A fundamental function of reinsurance is to provide financial recovery from natural catastrophes. By its nature, catastrophe risk is often not diversifiable on a local or even regional scale. Instead, insurers usually look to the global reinsurance markets for catastrophe risk protection.
Increasingly, alternative capital participants (e.g., hedge funds and pension funds) are investing directly in catastrophe risk, utilizing instruments such as insurance-linked securities (ILS). In certain situations, these arrangements may offer a lower cost and more efficient form of catastrophe risk financing than traditional reinsurance.
The alternative capital market is still small compared to the capacity offered by traditional reinsurers. Nevertheless, the introduction of alternative capital has already had major impacts on the supply and price of catastrophe reinsurance. Further, the biggest changes may be ahead: Analysts predict the alternative capital market will double or triple in size over the next few years.
Alternative capital’s success derives from its ability to offer highly competitive prices. Price competition has proven a successful path to growth: Alternative capital is a major contributor to recent year-over-year price drops of 20% or more on some catastrophic risks. However, this rate of change is not sustainable over the long run—all markets must have a floor. In fact, there is some evidence that prices on several key perils are already approaching investors’ minimum return thresholds. Thus, the alternative capital market must design a new generation of innovative products to maintain its current trajectory.
There are many potential avenues for innovation: Alternative capital investors now contend with a number of market barriers and shortcomings as is to be expected for any relatively new asset class. One key obstacle is the constrained range of risk profiles for alternative capital assets. While the varieties of investable catastrophe risks (e.g., U.S. hurricanes or Japanese earthquakes) vary greatly, the range of risk quality on catastrophe bonds is much narrower. Most existing catastrophe bonds have credit ratings between BB- and BB+, representing the risk layer that insurers are typically willing to cede. As a result, the lack of investment-grade (BBB+ or higher) catastrophe risk on the market may restrict the options of any portfolio managers with limitations on the amount of speculative-grade risk they may hold. Conversely, relatively few bonds have come to market with a high level of riskiness (e.g., a probability of default greater than 5%) as these risk levels are generally covered by working layers of reinsurance.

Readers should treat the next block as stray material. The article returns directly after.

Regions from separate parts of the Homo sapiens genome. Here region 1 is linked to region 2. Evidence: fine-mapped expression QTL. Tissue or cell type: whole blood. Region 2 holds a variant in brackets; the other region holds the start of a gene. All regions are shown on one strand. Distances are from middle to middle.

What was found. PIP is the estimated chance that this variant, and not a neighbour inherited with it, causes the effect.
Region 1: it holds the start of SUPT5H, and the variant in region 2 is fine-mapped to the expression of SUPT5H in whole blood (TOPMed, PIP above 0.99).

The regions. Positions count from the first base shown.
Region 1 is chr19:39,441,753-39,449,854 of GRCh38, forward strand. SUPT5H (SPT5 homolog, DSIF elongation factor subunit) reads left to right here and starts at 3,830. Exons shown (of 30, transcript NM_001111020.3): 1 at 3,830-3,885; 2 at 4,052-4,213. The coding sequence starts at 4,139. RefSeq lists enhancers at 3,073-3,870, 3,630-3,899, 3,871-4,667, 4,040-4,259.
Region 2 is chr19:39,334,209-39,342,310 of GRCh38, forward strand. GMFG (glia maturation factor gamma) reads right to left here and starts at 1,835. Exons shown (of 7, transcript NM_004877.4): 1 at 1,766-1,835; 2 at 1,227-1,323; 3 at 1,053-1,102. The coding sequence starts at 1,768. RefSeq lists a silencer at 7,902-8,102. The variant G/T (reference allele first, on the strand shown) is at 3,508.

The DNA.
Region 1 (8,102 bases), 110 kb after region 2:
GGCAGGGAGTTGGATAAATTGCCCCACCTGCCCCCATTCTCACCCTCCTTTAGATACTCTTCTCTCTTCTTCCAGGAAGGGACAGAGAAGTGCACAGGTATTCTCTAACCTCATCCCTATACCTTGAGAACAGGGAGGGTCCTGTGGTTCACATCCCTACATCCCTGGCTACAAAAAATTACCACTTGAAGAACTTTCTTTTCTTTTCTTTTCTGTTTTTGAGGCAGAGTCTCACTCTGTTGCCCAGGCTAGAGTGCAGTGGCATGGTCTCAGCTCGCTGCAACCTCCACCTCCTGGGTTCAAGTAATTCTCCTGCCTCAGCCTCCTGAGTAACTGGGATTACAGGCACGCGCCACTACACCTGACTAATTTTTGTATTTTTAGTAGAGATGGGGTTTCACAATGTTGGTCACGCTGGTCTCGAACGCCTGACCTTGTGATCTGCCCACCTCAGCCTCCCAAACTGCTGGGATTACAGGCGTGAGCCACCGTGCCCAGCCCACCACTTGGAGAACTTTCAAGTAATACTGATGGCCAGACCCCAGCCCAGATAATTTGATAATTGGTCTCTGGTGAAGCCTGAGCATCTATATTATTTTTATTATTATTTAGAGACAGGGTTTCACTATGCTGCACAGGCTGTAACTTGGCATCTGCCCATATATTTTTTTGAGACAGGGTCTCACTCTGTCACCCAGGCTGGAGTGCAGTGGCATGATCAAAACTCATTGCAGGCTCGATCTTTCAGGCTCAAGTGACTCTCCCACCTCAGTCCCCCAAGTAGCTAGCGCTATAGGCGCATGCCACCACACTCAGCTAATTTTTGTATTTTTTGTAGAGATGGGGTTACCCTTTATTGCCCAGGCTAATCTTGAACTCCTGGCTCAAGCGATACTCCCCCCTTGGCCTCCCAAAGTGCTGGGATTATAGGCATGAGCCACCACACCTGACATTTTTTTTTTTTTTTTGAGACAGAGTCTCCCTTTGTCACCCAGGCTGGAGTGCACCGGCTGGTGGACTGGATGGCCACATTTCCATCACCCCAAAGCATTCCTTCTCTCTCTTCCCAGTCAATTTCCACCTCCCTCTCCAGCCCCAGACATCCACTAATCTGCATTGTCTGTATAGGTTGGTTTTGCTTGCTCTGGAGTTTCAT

Insurance and CDOs
Catastrophe risk markets can create a broader range of investment opportunities, including both very low risk, highly rated catastrophe instruments as well as low-rated, higher-yielding instruments, through the use of collateralized debt obligations (CDOs).
Given the somewhat infamous legacy of CDOs and the inherent complexity of catastrophe risk, the pairing of the two in a collateralized risk obligation (CRO) may appear problematic. However, catastrophe risk is a far stronger candidate for inclusion in a CDO-type structure than economic assets such as securitized mortgages.
Consider the basics of a CDO and the factors that led the pre-crisis CDO market to collapse. At its core, a CDO is similar to an insurance company. Both pool a large number of individual risks and rely on the law of large numbers (the “insurance principle”) to diversify away a significant portion of the risk. In addition, both pay certain parties first (senior trancheholders for the CDO and claimants for the insurer), with any remaining funds made available to equity trancheholders or shareholders.